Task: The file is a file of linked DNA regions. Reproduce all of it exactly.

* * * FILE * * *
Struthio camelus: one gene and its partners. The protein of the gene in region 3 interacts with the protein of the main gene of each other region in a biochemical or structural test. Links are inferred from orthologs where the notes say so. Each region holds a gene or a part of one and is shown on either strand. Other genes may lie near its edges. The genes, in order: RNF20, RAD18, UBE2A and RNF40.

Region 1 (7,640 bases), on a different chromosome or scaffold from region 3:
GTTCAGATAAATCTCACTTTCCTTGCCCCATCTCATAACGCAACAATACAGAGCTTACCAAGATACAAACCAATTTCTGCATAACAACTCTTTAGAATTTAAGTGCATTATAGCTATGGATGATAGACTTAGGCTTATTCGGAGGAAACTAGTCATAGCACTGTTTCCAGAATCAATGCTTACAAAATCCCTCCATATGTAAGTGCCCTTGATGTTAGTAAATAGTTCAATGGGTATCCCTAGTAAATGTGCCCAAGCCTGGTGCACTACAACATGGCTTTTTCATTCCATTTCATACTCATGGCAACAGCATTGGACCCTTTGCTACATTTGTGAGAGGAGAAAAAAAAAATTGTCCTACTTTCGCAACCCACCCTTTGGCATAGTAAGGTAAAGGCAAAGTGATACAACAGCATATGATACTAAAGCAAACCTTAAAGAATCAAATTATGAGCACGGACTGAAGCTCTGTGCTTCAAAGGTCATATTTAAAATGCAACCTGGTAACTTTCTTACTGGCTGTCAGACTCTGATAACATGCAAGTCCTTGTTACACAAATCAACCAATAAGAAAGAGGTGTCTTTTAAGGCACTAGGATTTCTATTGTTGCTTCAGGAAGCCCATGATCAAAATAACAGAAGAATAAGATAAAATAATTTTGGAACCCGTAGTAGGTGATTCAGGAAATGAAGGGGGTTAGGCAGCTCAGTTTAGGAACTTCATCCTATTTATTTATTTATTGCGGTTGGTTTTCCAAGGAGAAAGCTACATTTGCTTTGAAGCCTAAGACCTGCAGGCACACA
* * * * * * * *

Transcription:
Struthio camelus: one gene and its partners. The protein of the gene in region 3 interacts with the protein of the main gene of each other region in a biochemical or structural test. Links are inferred from orthologs where the notes say so. Each region holds a gene or a part of one and is shown on either strand. Other genes may lie near its edges. The genes, in order: RNF20, RAD18, UBE2A and RNF40.

Region 1 (7,640 bases), on a different chromosome or scaffold from region 3:
GTTCAGATAAATCTCACTTTCCTTGCCCCATCTCATAACGCAACAATACAGAGCTTACCAAGATACAAACCAATTTCTGCATAACAACTCTTTAGAATTTAAGTGCATTATAGCTATGGATGATAGACTTAGGCTTATTCGGAGGAAACTAGTCATAGCACTGTTTCCAGAATCAATGCTTACAAAATCCCTCCATATGTAAGTGCCCTTGATGTTAGTAAATAGTTCAATGGGTATCCCTAGTAAATGTGCCCAAGCCTGGTGCACTACAACATGGCTTTTTCATTCCATTTCATACTCATGGCAACAGCATTGGACCCTTTGCTACATTTGTGAGAGGAGAAAAAAAAAATTGTCCTACTTTCGCAACCCACCCTTTGGCATAGTAAGGTAAAGGCAAAGTGATACAACAGCATATGATACTAAAGCAAACCTTAAAGAATCAAATTATGAGCACGGACTGAAGCTCTGTGCTTCAAAGGTCATATTTAAAATGCAACCTGGTAACTTTCTTACTGGCTGTCAGACTCTGATAACATGCAAGTCCTTGTTACACAAATCAACCAATAAGAAAGAGGTGTCTTTTAAGGCACTAGGATTTCTATTGTTGCTTCAGGAAGCCCATGATCAAAATAACAGAAGAATAAGATAAAATAATTTTGGAACCCGTAGTAGGTGATTCAGGAAATGAAGGGGGTTAGGCAGCTCAGTTTAGGAACTTCATCCTATTTATTTATTTATTGCGGTTGGTTTTCCAAGGAGAAAGCTACATTTGCTTTGAAGCCTAAGACCTGCAGGCACACA